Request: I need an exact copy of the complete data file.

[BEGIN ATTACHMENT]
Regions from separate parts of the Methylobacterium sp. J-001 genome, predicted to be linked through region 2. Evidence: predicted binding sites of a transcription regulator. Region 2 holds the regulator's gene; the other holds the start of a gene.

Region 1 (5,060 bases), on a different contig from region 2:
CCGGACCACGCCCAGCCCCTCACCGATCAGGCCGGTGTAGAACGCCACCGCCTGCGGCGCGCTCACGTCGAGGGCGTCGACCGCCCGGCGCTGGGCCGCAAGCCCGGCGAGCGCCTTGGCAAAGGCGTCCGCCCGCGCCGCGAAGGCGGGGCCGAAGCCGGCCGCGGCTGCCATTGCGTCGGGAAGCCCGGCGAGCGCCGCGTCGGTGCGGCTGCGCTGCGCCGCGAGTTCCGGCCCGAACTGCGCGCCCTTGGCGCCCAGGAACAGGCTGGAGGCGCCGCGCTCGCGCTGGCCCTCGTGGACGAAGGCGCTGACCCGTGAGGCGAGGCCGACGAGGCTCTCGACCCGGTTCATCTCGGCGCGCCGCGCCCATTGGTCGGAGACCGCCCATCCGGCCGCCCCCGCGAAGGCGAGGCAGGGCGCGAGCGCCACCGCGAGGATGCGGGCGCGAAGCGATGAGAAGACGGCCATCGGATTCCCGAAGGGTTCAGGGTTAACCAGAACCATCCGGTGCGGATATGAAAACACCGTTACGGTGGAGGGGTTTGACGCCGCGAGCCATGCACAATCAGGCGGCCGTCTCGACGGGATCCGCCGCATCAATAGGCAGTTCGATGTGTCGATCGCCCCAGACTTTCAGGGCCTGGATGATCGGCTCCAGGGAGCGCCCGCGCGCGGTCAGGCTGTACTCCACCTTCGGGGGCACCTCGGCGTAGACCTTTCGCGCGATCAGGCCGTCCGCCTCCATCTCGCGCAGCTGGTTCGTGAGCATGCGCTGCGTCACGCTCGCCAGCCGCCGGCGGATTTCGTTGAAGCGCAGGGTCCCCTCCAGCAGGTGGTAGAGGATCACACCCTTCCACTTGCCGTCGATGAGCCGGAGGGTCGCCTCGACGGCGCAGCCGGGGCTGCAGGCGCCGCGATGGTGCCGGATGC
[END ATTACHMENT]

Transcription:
Regions from separate parts of the Methylobacterium sp. J-001 genome, predicted to be linked through region 2. Evidence: predicted binding sites of a transcription regulator. Region 2 holds the regulator's gene; the other holds the start of a gene.

Region 1 (5,060 bases), on a different contig from region 2:
CCGGACCACGCCCAGCCCCTCACCGATCAGGCCGGTGTAGAACGCCACCGCCTGCGGCGCGCTCACGTCGAGGGCGTCGACCGCCCGGCGCTGGGCCGCAAGCCCGGCGAGCGCCTTGGCAAAGGCGTCCGCCCGCGCCGCGAAGGCGGGGCCGAAGCCGGCCGCGGCTGCCATTGCGTCGGGAAGCCCGGCGAGCGCCGCGTCGGTGCGGCTGCGCTGCGCCGCGAGTTCCGGCCCGAACTGCGCGCCCTTGGCGCCCAGGAACAGGCTGGAGGCGCCGCGCTCGCGCTGGCCCTCGTGGACGAAGGCGCTGACCCGTGAGGCGAGGCCGACGAGGCTCTCGACCCGGTTCATCTCGGCGCGCCGCGCCCATTGGTCGGAGACCGCCCATCCGGCCGCCCCCGCGAAGGCGAGGCAGGGCGCGAGCGCCACCGCGAGGATGCGGGCGCGAAGCGATGAGAAGACGGCCATCGGATTCCCGAAGGGTTCAGGGTTAACCAGAACCATCCGGTGCGGATATGAAAACACCGTTACGGTGGAGGGGTTTGACGCCGCGAGCCATGCACAATCAGGCGGCCGTCTCGACGGGATCCGCCGCATCAATAGGCAGTTCGATGTGTCGATCGCCCCAGACTTTCAGGGCCTGGATGATCGGCTCCAGGGAGCGCCCGCGCGCGGTCAGGCTGTACTCCACCTTCGGGGGCACCTCGGCGTAGACCTTTCGCGCGATCAGGCCGTCCGCCTCCATCTCGCGCAGCTGGTTCGTGAGCATGCGCTGCGTCACGCTCGCCAGCCGCCGGCGGATTTCGTTGAAGCGCAGGGTCCCCTCCAGCAGGTGGTAGAGGATCACACCCTTCCACTTGCCGTCGATGAGCCGGAGGGTCGCCTCGACGGCGCAGCCGGGGCTGCAGGCGCCGCGATGGTGCCGGATGC